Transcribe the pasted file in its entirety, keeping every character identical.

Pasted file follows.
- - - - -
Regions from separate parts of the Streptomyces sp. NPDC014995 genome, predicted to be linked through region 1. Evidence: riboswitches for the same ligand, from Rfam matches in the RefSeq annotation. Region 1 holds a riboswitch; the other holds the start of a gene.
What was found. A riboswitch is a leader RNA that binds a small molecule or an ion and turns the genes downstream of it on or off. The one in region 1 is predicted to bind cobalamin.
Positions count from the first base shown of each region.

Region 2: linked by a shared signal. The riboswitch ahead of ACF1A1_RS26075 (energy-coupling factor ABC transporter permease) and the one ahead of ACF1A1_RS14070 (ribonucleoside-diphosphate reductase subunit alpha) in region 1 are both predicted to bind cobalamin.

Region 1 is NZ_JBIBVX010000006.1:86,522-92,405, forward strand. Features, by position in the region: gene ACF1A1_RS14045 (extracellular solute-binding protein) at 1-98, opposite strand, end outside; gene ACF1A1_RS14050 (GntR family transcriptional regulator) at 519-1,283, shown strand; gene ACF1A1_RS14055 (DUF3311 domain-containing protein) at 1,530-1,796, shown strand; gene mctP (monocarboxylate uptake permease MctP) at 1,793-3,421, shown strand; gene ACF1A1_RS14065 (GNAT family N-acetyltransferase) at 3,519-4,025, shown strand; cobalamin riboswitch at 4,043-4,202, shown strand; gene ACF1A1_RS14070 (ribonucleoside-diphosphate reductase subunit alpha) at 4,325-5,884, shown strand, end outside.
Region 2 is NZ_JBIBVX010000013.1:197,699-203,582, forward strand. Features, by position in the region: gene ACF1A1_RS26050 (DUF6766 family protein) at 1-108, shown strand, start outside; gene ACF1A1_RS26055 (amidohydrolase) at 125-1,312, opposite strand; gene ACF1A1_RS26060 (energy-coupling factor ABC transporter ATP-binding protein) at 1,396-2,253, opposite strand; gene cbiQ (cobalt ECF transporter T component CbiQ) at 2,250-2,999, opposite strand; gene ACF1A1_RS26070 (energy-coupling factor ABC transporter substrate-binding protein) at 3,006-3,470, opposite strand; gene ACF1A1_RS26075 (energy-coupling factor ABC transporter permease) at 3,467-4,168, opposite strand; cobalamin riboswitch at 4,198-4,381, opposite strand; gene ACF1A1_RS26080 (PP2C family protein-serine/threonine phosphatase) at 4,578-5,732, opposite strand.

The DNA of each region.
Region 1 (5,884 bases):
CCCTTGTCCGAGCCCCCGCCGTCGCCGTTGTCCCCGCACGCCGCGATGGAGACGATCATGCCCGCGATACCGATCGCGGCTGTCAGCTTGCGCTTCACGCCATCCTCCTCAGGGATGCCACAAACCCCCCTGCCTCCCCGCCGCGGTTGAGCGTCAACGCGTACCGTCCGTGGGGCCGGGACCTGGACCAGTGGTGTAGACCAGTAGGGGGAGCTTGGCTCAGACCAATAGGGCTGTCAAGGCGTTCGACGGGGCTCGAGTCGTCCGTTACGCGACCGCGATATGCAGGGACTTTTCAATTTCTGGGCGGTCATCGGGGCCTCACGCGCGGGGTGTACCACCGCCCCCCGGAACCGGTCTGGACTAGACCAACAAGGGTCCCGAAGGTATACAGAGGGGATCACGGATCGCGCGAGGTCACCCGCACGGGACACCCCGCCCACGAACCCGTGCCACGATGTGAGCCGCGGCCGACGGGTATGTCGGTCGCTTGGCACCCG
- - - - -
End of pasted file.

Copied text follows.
Regions from separate parts of the Streptomyces sp. NPDC014995 genome, predicted to be linked through region 1. Evidence: riboswitches for the same ligand, from Rfam matches in the RefSeq annotation. Region 1 holds a riboswitch; the other holds the start of a gene.
What was found. A riboswitch is a leader RNA that binds a small molecule or an ion and turns the genes downstream of it on or off. The one in region 1 is predicted to bind cobalamin.
Positions count from the first base shown of each region.

Region 2: linked by a shared signal. The riboswitch ahead of ACF1A1_RS26075 (energy-coupling factor ABC transporter permease) and the one ahead of ACF1A1_RS14070 (ribonucleoside-diphosphate reductase subunit alpha) in region 1 are both predicted to bind cobalamin.

Region 1 is NZ_JBIBVX010000006.1:86,522-92,405, forward strand. Features, by position in the region: gene ACF1A1_RS14045 (extracellular solute-binding protein) at 1-98, opposite strand, end outside; gene ACF1A1_RS14050 (GntR family transcriptional regulator) at 519-1,283, shown strand; gene ACF1A1_RS14055 (DUF3311 domain-containing protein) at 1,530-1,796, shown strand; gene mctP (monocarboxylate uptake permease MctP) at 1,793-3,421, shown strand; gene ACF1A1_RS14065 (GNAT family N-acetyltransferase) at 3,519-4,025, shown strand; cobalamin riboswitch at 4,043-4,202, shown strand; gene ACF1A1_RS14070 (ribonucleoside-diphosphate reductase subunit alpha) at 4,325-5,884, shown strand, end outside.
Region 2 is NZ_JBIBVX010000013.1:197,699-203,582, forward strand. Features, by position in the region: gene ACF1A1_RS26050 (DUF6766 family protein) at 1-108, shown strand, start outside; gene ACF1A1_RS26055 (amidohydrolase) at 125-1,312, opposite strand; gene ACF1A1_RS26060 (energy-coupling factor ABC transporter ATP-binding protein) at 1,396-2,253, opposite strand; gene cbiQ (cobalt ECF transporter T component CbiQ) at 2,250-2,999, opposite strand; gene ACF1A1_RS26070 (energy-coupling factor ABC transporter substrate-binding protein) at 3,006-3,470, opposite strand; gene ACF1A1_RS26075 (energy-coupling factor ABC transporter permease) at 3,467-4,168, opposite strand; cobalamin riboswitch at 4,198-4,381, opposite strand; gene ACF1A1_RS26080 (PP2C family protein-serine/threonine phosphatase) at 4,578-5,732, opposite strand.

The DNA of each region.
Region 1 (5,884 bases):
CCCTTGTCCGAGCCCCCGCCGTCGCCGTTGTCCCCGCACGCCGCGATGGAGACGATCATGCCCGCGATACCGATCGCGGCTGTCAGCTTGCGCTTCACGCCATCCTCCTCAGGGATGCCACAAACCCCCCTGCCTCCCCGCCGCGGTTGAGCGTCAACGCGTACCGTCCGTGGGGCCGGGACCTGGACCAGTGGTGTAGACCAGTAGGGGGAGCTTGGCTCAGACCAATAGGGCTGTCAAGGCGTTCGACGGGGCTCGAGTCGTCCGTTACGCGACCGCGATATGCAGGGACTTTTCAATTTCTGGGCGGTCATCGGGGCCTCACGCGCGGGGTGTACCACCGCCCCCCGGAACCGGTCTGGACTAGACCAACAAGGGTCCCGAAGGTATACAGAGGGGATCACGGATCGCGCGAGGTCACCCGCACGGGACACCCCGCCCACGAACCCGTGCCACGATGTGAGCCGCGGCCGACGGGTATGTCGGTCGCTTGGCACCCG